Outside research doesn’t help a juror’s cause in Maryland: in a quest for understanding, a juror consulted Wikipedia about two medical terms that may have swayed the juror’s decision to convict a homeless man of murder. Consequently, the Maryland Court of Appeals overturned the conviction and life sentence. The case, Allan Jake Clark v. State of Maryland, was reported in yesterday’s issue of the Maryland Daily Record. According to reporter Steven Lash,
the juror’s Wikipedia search denied Allan Jake Clark a fair trial because “the right to an impartial jury embraces the right to have the case decided exclusively on the evidence that is produced in open court,” the Court of Special Appeals held in an unreported opinion.
Thus, Anne Arundel Circuit Court Judge Paul F. Harris Jr was wrong not to have declared a mistrial upon discovering that juror Alfred Rudolph Schuler had looked up the terms “livor mortis” and “algor mortis” on Wikipedia, an online reference site, and printed out the pages, the appellate court stated in its 3-0 decision.
The reasoning behind the reversal is not news to attorneys: consulting any information outside that presented in the course of the trial is potentially prejudicial and grounds for mistrial. What is interesting is that jurors — and people in general — think nothing of turning to the internet for answers to any question, including the meaning of scientific and medical terms like “livor mortis” and “algor mortis.” Juror Alfred Rudolph Shuler didn’t even consider his actions to be outside research: the article refers to Shuler’s explanation of his activities – ““I did go to Wikipedia and I looked up the meaning of ‘lividity,’” Schuler told his questioners, referring to the general term for blood flow after death. “To me that wasn’t research. It was a definition.”” The trial court permitted the case to continue after discovering printed copies of the Wikipedia entry, thereby muddying the grounds for the conviction.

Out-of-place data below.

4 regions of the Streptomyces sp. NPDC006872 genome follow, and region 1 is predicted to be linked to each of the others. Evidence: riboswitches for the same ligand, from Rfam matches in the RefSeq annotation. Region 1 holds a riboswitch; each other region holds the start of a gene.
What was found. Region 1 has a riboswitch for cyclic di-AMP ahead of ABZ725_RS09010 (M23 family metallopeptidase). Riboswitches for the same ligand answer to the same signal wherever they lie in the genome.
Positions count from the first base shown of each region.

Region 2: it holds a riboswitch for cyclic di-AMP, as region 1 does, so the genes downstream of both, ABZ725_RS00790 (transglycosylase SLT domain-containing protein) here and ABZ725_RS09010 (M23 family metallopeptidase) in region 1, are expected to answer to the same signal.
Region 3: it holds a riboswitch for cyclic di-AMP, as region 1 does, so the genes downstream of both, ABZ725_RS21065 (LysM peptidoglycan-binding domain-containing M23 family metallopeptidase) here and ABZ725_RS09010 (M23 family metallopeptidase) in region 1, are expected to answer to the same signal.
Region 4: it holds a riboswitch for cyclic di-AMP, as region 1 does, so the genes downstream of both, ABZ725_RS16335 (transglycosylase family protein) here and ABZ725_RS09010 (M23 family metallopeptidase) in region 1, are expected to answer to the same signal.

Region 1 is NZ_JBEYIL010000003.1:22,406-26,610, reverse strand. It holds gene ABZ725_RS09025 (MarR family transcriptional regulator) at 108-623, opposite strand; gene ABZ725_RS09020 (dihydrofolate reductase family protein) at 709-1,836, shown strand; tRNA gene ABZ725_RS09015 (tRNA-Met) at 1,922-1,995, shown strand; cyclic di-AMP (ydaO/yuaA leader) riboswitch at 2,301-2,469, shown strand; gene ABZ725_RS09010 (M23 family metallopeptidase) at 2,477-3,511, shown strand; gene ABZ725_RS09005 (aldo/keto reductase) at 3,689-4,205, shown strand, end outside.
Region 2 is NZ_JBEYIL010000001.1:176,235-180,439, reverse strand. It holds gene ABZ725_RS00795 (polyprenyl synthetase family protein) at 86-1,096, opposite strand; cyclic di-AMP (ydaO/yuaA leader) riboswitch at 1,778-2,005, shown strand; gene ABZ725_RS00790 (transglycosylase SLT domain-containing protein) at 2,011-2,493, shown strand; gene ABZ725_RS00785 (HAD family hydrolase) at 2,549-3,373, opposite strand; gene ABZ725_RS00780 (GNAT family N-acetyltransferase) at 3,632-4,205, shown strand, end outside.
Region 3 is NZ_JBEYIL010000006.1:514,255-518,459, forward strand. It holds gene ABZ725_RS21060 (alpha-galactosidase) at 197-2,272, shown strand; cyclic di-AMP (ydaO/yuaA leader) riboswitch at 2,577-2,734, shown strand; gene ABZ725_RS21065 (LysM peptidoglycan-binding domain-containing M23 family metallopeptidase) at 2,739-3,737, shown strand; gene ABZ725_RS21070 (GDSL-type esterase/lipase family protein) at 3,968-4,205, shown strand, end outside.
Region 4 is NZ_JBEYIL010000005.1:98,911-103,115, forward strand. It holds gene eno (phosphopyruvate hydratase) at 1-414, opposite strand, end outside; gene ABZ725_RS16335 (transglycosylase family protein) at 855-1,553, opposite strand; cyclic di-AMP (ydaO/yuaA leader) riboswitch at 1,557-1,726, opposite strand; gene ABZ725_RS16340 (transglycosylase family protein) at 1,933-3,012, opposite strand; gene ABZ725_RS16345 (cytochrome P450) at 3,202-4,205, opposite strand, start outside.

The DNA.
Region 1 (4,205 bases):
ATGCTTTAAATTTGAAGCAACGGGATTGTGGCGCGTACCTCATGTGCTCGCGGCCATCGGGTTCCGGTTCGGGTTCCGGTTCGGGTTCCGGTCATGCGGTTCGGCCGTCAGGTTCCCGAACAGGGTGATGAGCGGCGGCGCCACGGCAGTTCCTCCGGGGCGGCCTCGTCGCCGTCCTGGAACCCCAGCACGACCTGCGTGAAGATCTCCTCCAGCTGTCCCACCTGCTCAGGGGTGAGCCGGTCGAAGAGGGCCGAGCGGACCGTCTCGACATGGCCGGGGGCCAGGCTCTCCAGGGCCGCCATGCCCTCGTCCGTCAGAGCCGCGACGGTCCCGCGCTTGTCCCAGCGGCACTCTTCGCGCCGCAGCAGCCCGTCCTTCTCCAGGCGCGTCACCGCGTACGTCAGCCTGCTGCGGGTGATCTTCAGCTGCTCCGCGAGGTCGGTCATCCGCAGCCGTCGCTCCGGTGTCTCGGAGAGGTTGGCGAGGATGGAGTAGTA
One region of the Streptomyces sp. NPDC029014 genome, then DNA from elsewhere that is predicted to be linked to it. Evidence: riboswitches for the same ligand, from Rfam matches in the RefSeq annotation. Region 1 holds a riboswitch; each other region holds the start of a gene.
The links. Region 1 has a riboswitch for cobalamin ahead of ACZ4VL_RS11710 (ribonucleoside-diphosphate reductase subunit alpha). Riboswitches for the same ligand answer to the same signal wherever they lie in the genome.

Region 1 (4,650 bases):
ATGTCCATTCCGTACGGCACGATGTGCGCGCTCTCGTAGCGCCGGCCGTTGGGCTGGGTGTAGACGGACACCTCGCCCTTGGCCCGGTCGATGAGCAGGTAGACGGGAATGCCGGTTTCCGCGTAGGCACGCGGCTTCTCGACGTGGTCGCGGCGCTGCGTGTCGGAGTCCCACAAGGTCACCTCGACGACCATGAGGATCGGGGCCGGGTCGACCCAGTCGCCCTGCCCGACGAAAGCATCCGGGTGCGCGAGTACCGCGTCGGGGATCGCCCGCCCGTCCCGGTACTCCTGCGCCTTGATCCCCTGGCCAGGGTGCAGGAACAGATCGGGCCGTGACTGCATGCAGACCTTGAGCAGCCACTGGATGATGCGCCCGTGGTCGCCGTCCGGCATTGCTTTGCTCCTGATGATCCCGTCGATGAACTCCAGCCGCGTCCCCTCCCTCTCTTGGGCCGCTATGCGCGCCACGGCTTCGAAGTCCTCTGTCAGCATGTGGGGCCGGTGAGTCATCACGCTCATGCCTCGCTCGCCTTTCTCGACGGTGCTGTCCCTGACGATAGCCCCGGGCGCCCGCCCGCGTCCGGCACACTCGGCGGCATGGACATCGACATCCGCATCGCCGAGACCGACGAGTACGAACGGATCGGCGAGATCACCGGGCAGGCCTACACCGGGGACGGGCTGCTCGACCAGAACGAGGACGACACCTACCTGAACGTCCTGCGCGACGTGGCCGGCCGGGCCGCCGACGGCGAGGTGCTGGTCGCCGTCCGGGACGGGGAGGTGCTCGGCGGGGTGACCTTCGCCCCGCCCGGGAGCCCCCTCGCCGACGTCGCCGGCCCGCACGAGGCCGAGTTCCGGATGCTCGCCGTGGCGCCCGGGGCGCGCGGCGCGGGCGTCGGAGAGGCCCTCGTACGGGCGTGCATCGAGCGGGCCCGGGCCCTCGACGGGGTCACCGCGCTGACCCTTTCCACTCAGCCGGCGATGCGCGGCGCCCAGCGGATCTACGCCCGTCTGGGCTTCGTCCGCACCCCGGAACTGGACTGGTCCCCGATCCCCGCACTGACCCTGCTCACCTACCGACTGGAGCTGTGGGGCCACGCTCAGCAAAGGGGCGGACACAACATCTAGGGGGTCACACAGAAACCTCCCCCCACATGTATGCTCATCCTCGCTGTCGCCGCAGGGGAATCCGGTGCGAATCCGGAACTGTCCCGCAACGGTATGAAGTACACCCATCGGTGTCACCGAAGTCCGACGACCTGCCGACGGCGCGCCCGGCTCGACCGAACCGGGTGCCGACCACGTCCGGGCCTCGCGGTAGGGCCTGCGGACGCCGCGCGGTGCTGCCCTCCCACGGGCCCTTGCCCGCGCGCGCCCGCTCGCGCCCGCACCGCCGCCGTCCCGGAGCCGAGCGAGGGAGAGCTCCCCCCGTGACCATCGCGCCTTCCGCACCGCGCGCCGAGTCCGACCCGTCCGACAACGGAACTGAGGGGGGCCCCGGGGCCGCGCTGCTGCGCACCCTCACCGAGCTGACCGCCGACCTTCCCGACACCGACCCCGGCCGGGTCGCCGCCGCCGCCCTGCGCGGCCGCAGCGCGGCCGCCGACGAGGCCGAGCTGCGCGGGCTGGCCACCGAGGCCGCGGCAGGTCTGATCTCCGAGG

This wasn’t the first time this year a Maryland court considered this issue. In May, the appellate court overturned a conviction in Wardlaw v. State because a juror had looked up the term “oppositional defiant disorder.”
Researching information on the internet has become second nature to many, to the point where looking up arcane bits of specialized information on Wikipedia, Google, Bing or any other virtual resource is like checking the traffic report on the radio. We are truly in the Information Age, where everyone can become a scholar. All the more reason to apply care in choosing the resources to consult and demanding that those resources be accurate.
Interesting case Martha. I wonder how this is any different (in the absence of a gag order or sequestration) from seeing a newspaper account? Also, are jurors allowed to look a dictionaries? if so, how is Wikipedia different? This area will be quite interesting as these references become more and more commonplace.
Good questions. Hopefully judges will bring common sense along for the ride as they consider the issues – newfangled technology may make the issues appear novel, but the dangers have all been addressed before in other contexts.
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